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  1. [Admin note: I've (obviously) shifted this conversation about HbA1c from its old home in the thread about best biomarkers to a new thread dedicated to the topic, since I think it is of general and lasting enough interest to deserve it's own thread.] Has Lustgarten mentioned his fasting glucose / post-prandial glucose / A1C% targets? I've been curious what others are setting for a goal in these areas. Last I checked, my A1C measured 4.9% on a low-carb diet (down from 5.3% on a higher carb diet), although I'm not sure if lower is continually better or if there's some optimal U-Curve there (beneficial hormesis?)
  2. All: Pinged by a diligent contributor to and reader of the Forums, I'm reposting some material I've previously posted in the Archives, since it's clear they won't be resurrected any time soon and since the issue is hot at the moment on the more practially-oriented side in a thread initiated by Tasbin (welcome Tasbin! And welcome back Sirtuin! I'd thought you'd left us — not for the grave : just for other discussion groups). Reduced Circulating IGF-1 and the "CR Triad": Impaired Beta-Cell Maintenance/Renewal? So as most folks will know, many models of reduced IGF-1 signaling slow the degenerative aging process (albeit to varying magnitudes and degrees of convincingness). This evidence includes the existence numerous rodent "longevity mutants" with low IGF-1 signaling, amongst rodents and recently apparently amongst humans with exceptional familial longevity. Part of this data is the mostly compelling evidence of a role for reduced circulating IGF-1 in mediating at least some of the anti-aging effect of CR — particularly its protection against cancer. So the lack of such a reduction in most people on CR in the WUSTL CR Society subjects — indeed, the finding of HIGH IGF-1 in most of us -- was a disconcerting piece of evidence that seemed to point against the human translatability of the anti-aging action of CR into humans. Experimental dietary manipulation proved that what was going on was that in humans, consuming substantially more than the RDA of protein (which many of us were at that time) blocks the CR-induced inhibition of IGF-1 — and that the IGT largely coincided with the most OTHERWISE "CR-like" pattern of low fasting glucose, T3, and testosterone (1,2). However, a very puzzling dichotomy emerged within our group: everyone had good fasting glycemia, but several folks had impaired glucose tolerance. Surprisingly, the IGT folks were also found to have the same insulin sensitivity and initial insulin output on OGTT as those with normal or better glucose tolerance. And when they looked into the factors separating the 2 groups, one pattern that emerged pretty clearly was that folks who had good OGTT (most of us, myself included) ) had normal or high IGF-1, while most folks with good or excellent glucose has the full triad of low IGF-1, T3, and testosterone — exactly as you'd "want" to see on CR. Unfortunately, of course, this implies that lowering your protein to bring down your IGF-1 will lead to this impaired glucose tolerance problem :( . A few years ago now, evidence emerged to suggest that the CR-associated IGT might be the result of the reduction in GH/IGF-1 itself, rather than being an effect directly caused by the macronutrient shift, possibly due to the need for GH/IGF-1 in supporting beta-cell survival or function: Now, of course, CR folk do not eat high-Calorie diets. But even the low-fat-fed GH-deficient mice had abnormally low fasting and postprandial insulin levels (see Fig 4B, above). OTOH, while FASTING insulin is low in low-protein, low-IGF-1, impaired glucose tolerance folks just as it is in the rest of us, the insulin response to OGTT in the IGT folks was actually normal, not low, during most of the glucose tolerance curve -- and in fact, when it starts to fall in those with normal glucose tolerance, it keeps rising even higher in the IGT folks, presumably because the body is still pumping out more insulin to try to get the glucose down [Edit, 2016-08-09: this is a debatable interpretation of the data as Dean notes in a later post, which I should have emphasized and of which I'm actually now inclined to be a bit suspicious (see projected response to Dean): here are the relevant graphs, made postable by Dean]: So these animals do not offer a very compelling model for explaining the paradoxical glycemic response in low-protein, lower-IGF-1 CR folk. [Again, I now acknowledge, debatable]. Still, it's worrisome. Impaired beta-cell function or numbers might be irreversible, short beta-cell transplantation. Reduced IGF-1 Signaling: Loss of Adiponectin-Releasing Metabolic Fat? Ames dwarves are one of those mouse models of slow aging with reduced IGF-1 signaling: their Prop-1 mutation leads to failure of pituitary gonadotropes, somatotropes, & other pituitary cells to develop, resulting in deficient LH, FSH, GH, prolactin, and TSH. They hhave similar insulin sensitivity to CR animals on the same background, and CRing them increases it even further -- and CR robustly increases their LS. OTOH, GHR-KO mice (similar to human Laron syndrome) enjoy only very modest further increases in LS or insulin sensitivity when on CR, and what effect there is is more pronounced on BOTH fronts in males than felmales. Phosphorylation of the insulin receptor tyrosine in response to insulin is enhanced by CR in WT but not GHR-KO, with similar differences are seen in multiple insulin signal transducers. But, insulin and glucose levels are already as low or lower in AL-KO as in WT-CR, and are not FURTHER lowered by CR. Suprisingly, GHR-KO mice are fat. In recent studies,(1) intact GHR-KO mice have similar insulin sensitivity and NS lower insulin than AL mice after visceral fat removal (VFR, which increases insulin sensitivity in AL WT animals, and partially normalized the LS in a study with short-lived controls); VFR leads to still-lower insulin levels in GHR-KO mice, but while glucose levels remain normal in AL, they climb in VFR mutants, associated with a reduction in both insulin and glucose tolerance (ie, when you shoot VFR GHR-KO mice up with glucose, they become hyperglycemic, and they FAIL to become hypoglycemic when shot up with insulin). The reason appears to be that GHR-KO mice have high levels of the insulin-sensitizing adipokine adiponectin, and VFR robs them of this advantage. (In humans, adiponectin is mostly produced in subcutaneous fat; in obesity, its release from subcu adipocytes is normal, but release from VF is low "and better predicts obesity-associated metabolic abnormalities" (pubmed/19219061), but/and people with more VF have disproportionately low adiponectin (pubmed/14747242); these animals seem to have lots of VF adiponectin). Similarly, GHR-KO mice have similar (low) levels of ectopic fat in skeletal muscle to VFR WT; AL WT *and* VFR GHR-KO mice have HIGHER levels than the aforementioned. Interestingly, adiponectin-overexpressing TG mice have what IGF-1 investigator Bartke characterizes as a similar metaboic profile to that of Ames and GHR-KO mice (pubmed/17204560), altho' that seems to be only very fuzzily so to me; similarly, he notes several recent and older studies (PMID: 12543271, 21070591, 20398121, 20157552, 17228087, 16891987, 8967479, 21191145, 15582274) showing that centenarians (mostly drawing from cohorts with familial longevity) and offspring in longevous families show resistance to the "metabolic syndrome" (notably, lower fasting insulin levels & higher sensitivity and/or lower fasting glucose vs normals, and lower incidence of diabetes; PMID 15582274 was actually a genotype rather than phenotype study). I do note that PMID: 16891987 does specifically report that "In [general-population] centenarians we found that adiponectin concentrations were significantly increased, compared with young, early elderly and obese women. Insulin concentrations were lower than those in young and obese subjects. HOMA-IR [insulin resistance] was significantly lower than in obese women. Positive correlations were found between adiponectin and HDL, and negative correlations between adiponectin and HOMA-IR, total cholesterol, LDL, triglycerides, blood pressure and BMI." And, the Leiden Longevity Study and a couple of others found no effect on IGF-1 levels, tho' in other cohorts there are eg. changes in receptor polymorphism in and similar transduction pathways in some others. Based on the discordant effects of CR, Ames mutation, and GHR-KO on insulin sensitivity & longevity, Bartke had already proposed (pubmed/19304940 ) that "Insulin sensitivity %5Bis%5D a key mediator of growth hormone actions on longevity"; I don't know if they already had the results of the unpublished & unmentioned VFR experiments to hand at the time, but in later papers he uncovered evidence that the lipokine adiponectin is a key mediator of all of this. This might be an elegant, if somewhat disturbing, explanation for the about the curious intersection of impaired glucose tolerance with low IGF-1 and other putative mediators of CR in a subgroup of our human cohort (see discussioin in my post linked above, and the post linked inside of it in turn), except that BOTH subgroups of human practitioners seem to have high adiponectin levels and good insulin sensitivity! In response to a separate question from me, re: the aforementioned (3) study showing impaired insulin release and associated glucose intolerance in inducible, adult-onset GH deficiency in mice, and about how it might intersect with the findings in our human cohort (recall that this doesn't quite match what SEEMS to be going on in the human subgroup, as first-phase insulin release SEEMS normal but just doesn't keep glucose down at the peak, leading to ongoing insulin release when it's returning to baseline in the other subgroup, despite ALL CR folk apparently having excellent insulin sensitivity per se: PMID 19904628) -- in response to my inquiry on this, and its relationship to the mutants he studies, Bartke referred to an earlier (1995) finding of his that "Islet volume ... decreased 2- to 5-fold in [Ames] dwarf mice. Analysis of the distributions of islet sizes revealed that almost all of the volume ... decreases in dwarf mice were accounted for by alterations in the numbers and sizes of large (diameter, > 150 microns) islets" - PMID: 7720649. He also SAID, at a previous CR Society Conference, that he had found this for insulin secretory reserve. Moreover, digging, I see from an independent group that "Adult GHR(-/-) mice exhibited significant reductions in the levels of blood glucose and insulin, as well as insulin mRNA accumulation. Immunohistochemical analysis of pancreatic sections revealed normal distribution of the islets despite a significantly smaller size ... [ie,] only one-third of that in wild-type littermates. Total beta-cell mass was reduced 4.5-fold in GHR(-/-) mice, significantly more than their body size reduction. This reduction in pancreatic islet mass appears to be related to decreases in proliferation and cell growth. GHR(-/-) mice were different from the human Laron syndrome in serum insulin level, insulin responsiveness, and obesity"(5). This last statement (that THESE guys' GHR-KO mice are NOT obese) appears to be rather misleading, when you dig into the full text: Reviewing the possible human translatability of impaired GH/IGF-1 signaling: again, several centenarian populations DO seem to have reduced signaling thru' the pathway (PMID 19489743, 18316725, 15771611), tho' it must be said that in the general population low IGF-1 levels put the elderly at incraesed risk of mortality (I think it's reasonable to suggest that this is reverse causation, or failure to compensate, rather than a lifelong effect on aging: CR animals notably have low IGF-1 in youth but higher IGF-1 than age-matched AL in late life). Untreated patients with lifelong isolated GH deficiency have no early athero deespite central obesity, elevated cholesterol, and BP (PMID 16522693); not cited by Bartke, I find that the same group "conducted a cross-sectional study of 20 IGHD individuals (seven males; age, 50.8 ± 14.6 yr) and 22 control subjects (eight males; age, 49.9 ± 11.5 yr) ... Adiponectin was higher [12.8 (7.1) vs. 9.7 (5) ng/ml; P = 0.041] ... whereas no difference was observed in leptin [7.3 (6.3) vs. 9.3 (18.7 ng/ml] and UAE [urinary albumin excretion, which they say is "a marker of endothelial disease"] [8.6 (13.8) vs. 8.5 (11.1) μg/min]. ... [H]igh adiponectin and normal leptin levels may delay vascular damage and lesions of the renal (and in this context, vascular? -MR] endothelium" - pubmed/20016047] Similarly, "Obese adults with ... Classic Laron Syndrome ... a recessive disease of insulin-like growth factor I (IGF-I) deficiency and primary growth hormone insensitivity, clinically characterized by dwarfism and marked obesity ... have normal endothelial function" - pubmed/17320443 . "Patients with congenital deficiency of IGF-I seem protected from the development of malignancies: a preliminary report" (PMID: 17166755) -- NB, in a young cohort. And see also the recent PMID 21325617. Observed CR-Associated IGT in Mice, Monkeys, and Men Some have suggested that this might be a question of some people tested in Luigi's studies having higher BMI and/or adipose tissue and/or energy intake because of varying practices (Dean, tho' he was "CR proper" at the time; Paul McG) and/or the sheer statistical noise of the small size of our cohort. There are aspects of the data that wold seem consistent with that idea, but overall I think the evidence tends to rule out the former kind of explanation: "BMI was significantly lower in the CR-IGT subgroup than in the CR-NGT subgroup (Table 4). Total energy intake was not different between the two CR subgroups [tho' it should be noted that in fact it was nonsignificantly higher in the IGT group, which if real would support your hypothesis], but fiber intake was significantly higher in the CR-IGT group."(1) The CR-IGT subgroup includes a lot of people with quite low Calorie intake; my own apparent transition into CR-IGT (see below) happened while I was lowering Calorie intake (I had been >1900 Cal/d then, and was <1800 Cal when I first observed it ); and perhaps most tellingly the CR-IGT subgroup has the MOST "CR-like" endocrinology: low IGF-1, testosterone, and active T3, suggesting that they are MORE CRed from a physiological/metabolic standpoint. (As a reminder, when I was originally tested by Luigi on a relatively high-protein diet and with very high IGF-1 in 2006, my OGTT was the best he had ever seen (and I was tested after Saul, whose OGTT was the best out of the rest of the cohort by a significant margin). I haven't been in for an OGTT since my protein reduction, but my HbA1c has gone from ≤5 (normal) in all tests prior to lowering my protein intake to ~5.6 (high-normal to at-risk) afterward in a series of tests. Since it's not fasting glucose that's the problem, it's evidently postprandial). (I also note, without intending to alarm him and with apologies for Fermat's Theorem risk, that Dean's recent bloodwork (Posted 01 July 2016) is no longer quite in line with this profile). [MR, 2016-08-09: Somehow miscalculated this. Dean's bloodwork is fully in line therewith]. Another counterargument to this being truly a CR phenomenon: It is DEFINITELY not the right metric, since (first) the CR-IGT subgroup appears, based on HOMA-IR, to have *excellent* insulin sensitivity. You're right that the CR animals don't develop diabetes as measured by fasting glycemia, but our fasting glycemia is also excellent -- whereas there IS evidence, in mice(6) and nonhuman primates (7), of impaired glucose tolerance and in particular apparent impairment in insulin output. Now, the abstract of (6) might actually seem to support a (very odd) too-many-Calories-on-CR hypothesis: "Glucose tolerance curves were unchanged by age in ad libitum fed or 50% restricted animals, but in 80% ad libitum [ie, 20% CR] groups, older animals showed evidence of decreased glucose tolerance with respect to young animals." In fact, however, it finds the opposite of what my interlocutor is proposing. As is plain from their Figure 2 (excerpt below), the young and old AL animals have similar "OGTT" to one another, rising from 100 mg/dL fasting to <150 under glucose challenge. The young 20%-CR mice have a similar curve to the young and old AL animals (perhaps even slightly better), but the "OGTT" worsens in the old 20% CR animals, going up to ~175 mg/dL, unlike the AL aged mice. And the kicker is the 50% CR animals, who have far worse OGTT at any age than any other group, spiking to ~210 mg/dL. Ie, more severe CR --> worse OGTT, and earlier in life. And, while it's hard to know for sure, it sure LOOKS like the reason is failure to secrete enough insulin in response to the glucose load. Here is what Walford & colleagues say in their Discussion, further complicating the matter and reducing any comfort from mouse glycemia studies: [Edit: added 2016-08-23]: Somewhat similarly, though with a more optimistic ultimate finding, the "CR" primates appear to have lower beta-cell response to glucose (although in both cases there is ambiguity about their "CR" status). At NIA, "Several measures of the insulin response (baseline, maximum, and integrated areas under curve) increased with age and were lower in DR monkeys. ... {I]ntegrated insulin response was lowered in DR monkeys compared with controls .... [similar to a previous report on] DR in rats. Acute insulin response (first-phase) and second-phase insulin response, represented by areas under the curve for O-10 and 10-60 min, respectively, were also lowered in DR monkeys."(10) However, in the NIA primates, this was accompanied by a lower peak glucose concentration during OGTT, suggesting that beta-cell function was adequate, and was lower simply because it didn't need to be any higher, due to the animals' enhanced insulin sensitivity. "These findings confirm earlier reports (5) that age-related increases in insulin levels, which could develop into hyperinsulinemia and diabetes, are ameliorated by calorie restriction."(10) There is a parallel at WUSTL, too, though the result is not actually the same, and we have to be particularly skeptical of the relevance of the result, as it is pretty clear that the WUSTL "CR" study was not a proper CR study, but a study of avoidance of obesity by controlled energy intake. Still, it's still notable (and in some senses even more striking) that even following mere obesity-avoidance amongst the nonhuman primates at WUSTL, (10) "[CR] monkeys had less body fat, lower basal β-cell sensitivity to glucose (Ø(b)), greater insulin sensitivity, and lower first-phase plasma insulin response. DR did not significantly affect first-phase and second-phase β-cell sensitivity to glucose."(11) This is not the contradiction it seems: basal sensitivity is the unchallenged sensitivity of the beta-cell to fasting glucose, and first-phase insulin sensitivity is the degree to which beta-cells are activated in response to rising glucose; first-phase insulin response reflects the level of plasma insulin that appears in circulation in response to incoming glucose from IVGTT. What they find, then, is that their "CR" animals' beta-cells do respond to incoming glucose by producing more insulin, but it is more rapidly cleared from the plasma: All well and good, so long as insulin secretion and plasma levels are adequate to match postprandial glucose. The problem for CR-IGT is that whatever the underlying mechanism, the latter is not happening without additional steps to control it.[Here endeth edit of 2016-08/23] mTOR and "Starvation Diabetes" CR does inhibit the autophagy-repressing, protein-synthesis-enabling mTOR, which is the mechanism of action of rapamycin, the first (but, happily, no longer the sole) true anti-aging drug in rodents. And so a parallel phenomenon in rapamycin-treated mice, and related matters, as well as a potential mechanism for it involving the differing metabolic effects of inhibiting the two mTOR complexes (mTORC1 and mTORC2), are suggestive — and way around the effect in drug design is promising, if not clearly actionable (tho' Dean has hypothesized that it may be via cold exposure): On the one hand, the recent finding of the predicted additive or synergistic effect of adding metformin to rapamycin — despite the lack of effect of metformin alone on lifespan in normal, healthy mice — is supportive of the models in (8,9). On the oher hand, a lot of papers have now been published showing divergent effects of CR and rapamycin, and it's not clear to me how this impacts the translatability (tho' I've not looked into this more than superficially). Apologies for lack of elaboration ... More may possibly come later, but no promises ... Health Implications Of course, this is all on its face scary shit: both possible beta-cell loss, and postprandial hyperglycemia, and as discussed in recent threads like this and this, people exhibiting CR-IGT are prudently attempting to manage the hyperglycemia in particular. It must be said, tho', that however intuitively bad this all sounds, CR mice none the less retard the aging process and live dramatically longer than AL mice, despite exhibiting these same phenomena. This would seem to stand as a counterargument even in the face of uncertainty about the human translatability of CR, since this is exactly a translatable phenomenon — both the glucoregulatory pattern itself, and the associated endocrinology. And, as discussed here, the evidence on actual implications of all of this on health and aging are often surprising in their absence, in mouse and man. I certainly still think it's prudent to work to bring down postpradial hyperglycemia, but there are clearly some things going on that my own little brain has not managed to capture and digest. References 1: Luigi Fontana, Samuel Klein, John O. Holloszy. Effects of long-term calorie restriction and endurance exercise on glucose tolerance, insulin action, and adipokine production. Age (Dordr). 2010 Mar;32(1):97-108. Epub 2009 Nov 11. PMID: 19904628 [And see, when it's up: http://www.crsociety.org/archive/read.php?2,197226,197244#msg-197244 2: Fontana L, Weiss EP, Villareal DT, Klein S, Holloszy JO. Long-term effects of calorie or protein restriction on serum IGF-1 and IGFBP-3 concentration in humans. Aging Cell. 2008 Oct;7(5):681-7. PubMed PMID: 18843793; PubMed Central PMCID: PMC2673798. 3. PLoS One. 2011 Jan 19;6(1):e15767. Metabolic impact of adult-onset, isolated, growth hormone deficiency (AOiGHD) due to destruction of pituitary somatotropes. Luque RM, Lin Q, Córdoba-Chacón J, Subbaiah PV, Buch T, Waisman A, Vankelecom H, Kineman RD. PMID: 21283519 http://dx.plos.org/10.1371/journal.pone.0015767 4. Masternak MM, Bartke A, Wang F, Spong A, Gesing A, Fang Y, Salmon AB, Hughes LF, Liberati T, Boparai R, Kopchick JJ, Westbrook R. Metabolic effects of intra-abdominal fat in GHRKO mice. Aging Cell. 2011 Oct 31. doi: 10.1111/j.1474-9726.2011.00763.x. [Epub ahead of print] PubMed PMID: 22040032. http://dx.doi.org/10.1111/j.1474-9726.2011.00763.x 5. Liu JL, Coschigano KT, Robertson K, Lipsett M, Guo Y, Kopchick JJ, Kumar U, Liu YL. Disruption of growth hormone receptor gene causes diminished pancreatic islet size and increased insulin sensitivity in mice. Am J Physiol Endocrinol Metab. 2004 Sep;287(3):E405-13. Epub 2004 May 11. PubMed PMID: 15138153. 6. Harris SB, Gunion MW, Rosenthal MJ, Walford RL. Serum glucose, glucose tolerance, corticosterone and free fatty acids during aging in energy restricted mice. Mech Ageing Dev. 1994 Mar;73(3):209-21. PubMed PMID: 8057691. 7. Gresl TA, Colman RJ, Havighurst TC, Allison DB, Schoeller DA, Kemnitz JW. Dietary restriction and beta-cell sensitivity to glucose in adult male rhesus monkeys. J Gerontol A Biol Sci Med Sci. 2003 Jul;58(7):598-610. PubMed PMID: 12865475. 8. Blagosklonny MV. Once again on rapamycin-induced insulin resistance and longevity: despite of or owing to. Aging (Albany NY). 2012 May;4(5):350-8. Review. PubMed PMID: 22683661; PubMed Central PMCID: PMC3384435. 9. Lamming DW, Ye L, Katajisto P, Goncalves MD, Saitoh M, Stevens DM, Davis JG, Salmon AB, Richardson A, Ahima RS, Guertin DA, Sabatini DM, Baur JA. Rapamycin-induced insulin resistance is mediated by mTORC2 loss and uncoupled from longevity. Science. 2012; 335: 1638-1643. 11: Lane MA, Ball SS, Ingram DK, Cutler RG, Engel J, Read V, Roth GS. Diet restriction in rhesus monkeys lowers fasting and glucose-stimulated glucoregulatory end points. Am J Physiol. 1995 May;268(5 Pt 1):E941-8. PubMed PMID: 7762649. 11: Gresl TA, Colman RJ, Havighurst TC, Allison DB, Schoeller DA, Kemnitz JW. Dietary restriction and beta-cell sensitivity to glucose in adult male rhesus monkeys. J Gerontol A Biol Sci Med Sci. 2003 Jul;58(7):598-610. PubMed PMID: 12865475.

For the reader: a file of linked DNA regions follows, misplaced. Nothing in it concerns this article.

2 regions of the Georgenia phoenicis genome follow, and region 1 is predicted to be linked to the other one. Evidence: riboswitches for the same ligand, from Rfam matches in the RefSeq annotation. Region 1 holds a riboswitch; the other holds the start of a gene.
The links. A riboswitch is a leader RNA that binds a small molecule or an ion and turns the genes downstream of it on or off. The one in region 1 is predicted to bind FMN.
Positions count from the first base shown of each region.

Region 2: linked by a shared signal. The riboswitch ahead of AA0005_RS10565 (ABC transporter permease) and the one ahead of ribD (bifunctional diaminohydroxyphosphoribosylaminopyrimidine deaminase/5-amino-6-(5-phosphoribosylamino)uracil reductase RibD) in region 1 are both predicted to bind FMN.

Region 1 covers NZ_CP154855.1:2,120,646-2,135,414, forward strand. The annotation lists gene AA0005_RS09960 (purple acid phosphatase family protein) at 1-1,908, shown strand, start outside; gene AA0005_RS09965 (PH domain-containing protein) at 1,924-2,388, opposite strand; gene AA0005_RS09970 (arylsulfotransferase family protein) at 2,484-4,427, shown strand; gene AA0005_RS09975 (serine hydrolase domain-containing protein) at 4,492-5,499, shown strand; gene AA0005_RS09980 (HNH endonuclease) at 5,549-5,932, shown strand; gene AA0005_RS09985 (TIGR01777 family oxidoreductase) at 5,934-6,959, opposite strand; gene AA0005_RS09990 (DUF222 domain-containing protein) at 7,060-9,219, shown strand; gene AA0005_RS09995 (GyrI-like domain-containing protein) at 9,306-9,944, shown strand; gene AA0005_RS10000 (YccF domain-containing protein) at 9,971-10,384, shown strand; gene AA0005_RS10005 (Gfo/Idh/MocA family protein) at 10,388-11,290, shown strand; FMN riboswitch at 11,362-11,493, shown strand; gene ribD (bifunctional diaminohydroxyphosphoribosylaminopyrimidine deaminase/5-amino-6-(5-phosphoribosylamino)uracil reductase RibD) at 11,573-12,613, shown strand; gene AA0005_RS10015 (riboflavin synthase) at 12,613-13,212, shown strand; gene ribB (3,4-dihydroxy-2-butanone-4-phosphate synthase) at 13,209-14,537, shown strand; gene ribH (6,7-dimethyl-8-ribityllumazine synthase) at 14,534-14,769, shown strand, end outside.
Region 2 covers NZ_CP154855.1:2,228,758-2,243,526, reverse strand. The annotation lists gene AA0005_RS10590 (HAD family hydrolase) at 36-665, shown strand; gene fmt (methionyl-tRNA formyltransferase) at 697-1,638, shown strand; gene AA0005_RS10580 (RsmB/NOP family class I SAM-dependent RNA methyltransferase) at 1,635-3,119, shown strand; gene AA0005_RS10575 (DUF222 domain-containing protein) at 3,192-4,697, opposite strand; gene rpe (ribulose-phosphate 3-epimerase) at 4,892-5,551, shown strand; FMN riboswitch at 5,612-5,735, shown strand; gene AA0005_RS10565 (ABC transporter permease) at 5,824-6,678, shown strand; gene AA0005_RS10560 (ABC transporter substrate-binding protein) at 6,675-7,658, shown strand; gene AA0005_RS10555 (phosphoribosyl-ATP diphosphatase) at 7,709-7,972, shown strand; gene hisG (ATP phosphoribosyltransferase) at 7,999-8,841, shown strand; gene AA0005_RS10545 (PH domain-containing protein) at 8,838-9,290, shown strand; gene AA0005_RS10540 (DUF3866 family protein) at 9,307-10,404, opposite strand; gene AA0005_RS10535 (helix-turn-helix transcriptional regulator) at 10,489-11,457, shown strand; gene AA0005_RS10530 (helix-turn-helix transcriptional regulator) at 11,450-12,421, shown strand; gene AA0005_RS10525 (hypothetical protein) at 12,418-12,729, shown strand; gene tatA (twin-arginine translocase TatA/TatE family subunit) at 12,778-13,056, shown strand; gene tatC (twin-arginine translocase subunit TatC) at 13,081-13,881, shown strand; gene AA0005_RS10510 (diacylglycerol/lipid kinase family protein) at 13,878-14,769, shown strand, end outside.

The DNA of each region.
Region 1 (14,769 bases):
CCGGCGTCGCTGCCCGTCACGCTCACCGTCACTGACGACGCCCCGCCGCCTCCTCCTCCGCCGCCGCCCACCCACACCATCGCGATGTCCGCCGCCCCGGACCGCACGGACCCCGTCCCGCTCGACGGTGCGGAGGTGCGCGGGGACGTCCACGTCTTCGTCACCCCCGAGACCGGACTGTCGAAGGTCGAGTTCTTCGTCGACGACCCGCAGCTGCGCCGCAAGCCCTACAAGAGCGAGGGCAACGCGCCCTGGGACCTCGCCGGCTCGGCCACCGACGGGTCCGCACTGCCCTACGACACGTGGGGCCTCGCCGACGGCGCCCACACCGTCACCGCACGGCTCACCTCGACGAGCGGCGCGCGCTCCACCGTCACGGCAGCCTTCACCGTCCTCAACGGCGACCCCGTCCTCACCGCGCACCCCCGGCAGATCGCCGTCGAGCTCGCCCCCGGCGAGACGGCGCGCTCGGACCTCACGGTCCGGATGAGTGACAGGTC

3. Here is an useful new study [1] (press release) for folks concerned about risk of impaired glucose tolerance, insulin insensitivity, and diabetes. It was a one-year randomized control trial of obese folks with metabolic syndrome, but not overt diabetes. Half the participants (the Reg-AGE group) ate their normal diet and used their normal cooking methods for the year. The other half (the Low AGE or L-AGE group) were told not to change what or how much they ate, but simply to use cooking techniques known to minimize the formation of Advanced Glycation End-products (AGEs). In particular, they were instructed as follows: L-AGE participants prepared their own food at home after being individually instructed on how to reduce dietary AGE intake by modifying the cooking time and temperature without changing the quantity, quality or composition of food. They were specifically instructed to avoid frying, baking or grilling, and they were encouraged to prepare their food by boiling, poaching, stewing or steaming. Below is a sample daily diet for both the Reg-AGE and the L-AGE diets. Note these are just examples given to the L-AGE subjects for how to model their own, self-selected low AGE diet. They were given phone calls twice per week from a dietitian to encourage and facilitate compliance: Based on diet questionnaire responses, compliance was good. The AGE intake was about 65% lower in the L-AGE group compared with the Reg-AGE group by the end of the study. Both groups lost a modest, nearly comparable amount of weight (1-3 lbs on average) - not enough to explain the following differences. Here are the dramatic main results, in graphical form (black bars represent the L-AGE group and the white bars represent the Reg-AGE group): As you can see from the first graph, insulin sensitivity (HOMA-IR - a measure of pancreatic β-cell function) improved, and fasting leptin and insulin dropped on the L-AGE diet. While glucose area-under-the-curve in response to an OGTT didn't improve, the second graph shows that the L-AGE group used dramatically less insulin to clear the same amount of glucose, indicating that their insulin sensitivity was much improved. The third graph shows that important markers of circulating AGEs and markers of systemic inflammation (e.g. TNFα) came down dramatically in the L-AGErs, but rose across the board in the Reg-AGE group. The opposite was true for pro-health and longevity markers like the level of SIRT1 and adiponectin - which went up in L-AGE folks by the end of the study, and stayed flat or dropped in the Reg-AGE group. The authors conclude the paper with: L-AGE [diet] is effective against insulin resistance in obese individuals with the metabolic syndrome. Here is more good color commentary by the authors from the popular press interview (my emphasis): The investigators believe that daily AGE consumption in the standard Western diet is at least three times higher than the safety limit for these oxidants. This could, in part, explain the changes seen in disease demographics. Dr. Vlassara cautioned, "Even though the AGEs pose a more immediate health threat to older adults, they are a similar danger for younger people, including pregnant women and children, and this needs to be addressed. AGEs are ubiquitous and addictive, since they provide flavor to foods. But they can be controlled through simple methods of cooking, such as keeping the heat down and the water content up in food and by avoiding pre-packaged and fast foods when possible. Doing so reduces AGE levels in the blood and helps the body restore its own defenses." Sorry to rain on your Labor Day cookouts, but you, your family and friends may want to skip the barbie (not to mention the fry pan, oven and toaster) to reduce your risk of impair glucose metabolism, insulin resistance, not to mention cancer [2]. --Dean ---------- [1] Diabetologia. 2016 Jul 29. [Epub ahead of print] Oral AGE restriction ameliorates insulin resistance in obese individuals with the metabolic syndrome: a randomised controlled trial. Vlassara H(1,)(2), Cai W(1), Tripp E(1), Pyzik R(1), Yee K(1), Goldberg L(1), Tansman L(1), Chen X(1), Mani V(3), Fayad ZA(3), Nadkarni GN(4), Striker GE(1,)(4), He JC(4), Uribarri J(5). AIMS/HYPOTHESIS: We previously reported that obese individuals with the metabolic syndrome (at risk), compared with obese individuals without the metabolic syndrome (healthy obese), have elevated serum AGEs that strongly correlate with insulin resistance, oxidative stress and inflammation. We hypothesised that a diet low in AGEs (L-AGE) would improve components of the metabolic syndrome in obese individuals, confirming high AGEs as a new risk factor for the metabolic syndrome. METHODS: A randomised 1 year trial was conducted in obese individuals with the metabolic syndrome in two parallel groups: L-AGE diet vs a regular diet, habitually high in AGEs (Reg-AGE). Participants were allocated to each group by randomisation using random permuted blocks. At baseline and at the end of the trial, we obtained anthropometric variables, blood and urine samples, and performed OGTTs and MRI measurements of visceral and subcutaneous abdominal tissue and carotid artery. Only investigators involved in laboratory determinations were blinded to dietary assignment. Effects on insulin resistance (HOMA-IR) were the primary outcome. RESULTS: Sixty-one individuals were randomised to a Reg-AGE diet and 77 to an L-AGE diet; the data of 49 and 51, respectively, were analysed at the study end in 2014. The L-AGE diet markedly improved insulin resistance; modestly decreased body weight; lowered AGEs, oxidative stress and inflammation; and enhanced the protective factors sirtuin 1, AGE receptor 1 and glyoxalase I. The Reg-AGE diet raised AGEs and markers of insulin resistance, oxidative stress and inflammation. There were no effects on MRI-assessed measurements. No side effects from the intervention were identified. HOMA-IR came down from 3.1 ± 1.8 to 1.9 ± 1.3 (p < 0.001) in the L-AGE group, while it increased from 2.9 ± 1.2 to 3.6 ± 1.7 (p < 0.002) in the Reg-AGE group. CONCLUSIONS/INTERPRETATION: L-AGE ameliorates insulin resistance in obese people with the metabolic syndrome, and may reduce the risk of type 2 diabetes, without necessitating a major reduction in adiposity. Elevated serum AGEs may be used to diagnose and treat 'at-risk' obesity. TRIAL REGISTRATION: ClinicalTrials.gov NCT01363141 FUNDING: The study was funded by the National Institute of Diabetes and Digestive and Kidney Diseases (DK091231). DOI: 10.1007/s00125-016-4053-x PMID: 27468708 ------ [2] Diabetes Metab Syndr Obes. 2015 Sep 1;8:415-26. doi: 10.2147/DMSO.S63089. eCollection 2015. Current perspectives on the health risks associated with the consumption of advanced glycation end products: recommendations for dietary management. Palimeri S(1), Palioura E(1), Diamanti-Kandarakis E(1). Author information: (1)Endocrine Unit, Medical School University of Athens, Athens, Greece. Advanced glycation end products (AGEs) constitute a complex group of compounds produced endogenously during the aging process and under conditions of hyperglycemia and oxidative stress. AGEs also have an emerging exogenous origin. Cigarette smoke and diet are the two main exogenous sources of AGEs (glycotoxins). Modern Western diets are rich in AGEs which have been implicated in the pathogenesis of several metabolic and degenerative disorders. Accumulating evidence underlies the beneficial effect of the dietary restriction of AGEs not only in animal studies but also in patients with diabetic complications and metabolic diseases. This article reviews the evidence linking dietary glycotoxins to several disorders from diabetic complications and renal failure to liver dysfunction, female reproduction, eye and cognitive disorders as well as cancer. Furthermore, strategies for AGE reduction are discussed with a focus on dietary modification. DOI: 10.2147/DMSO.S63089 PMCID: PMC4562717 PMID: 26366100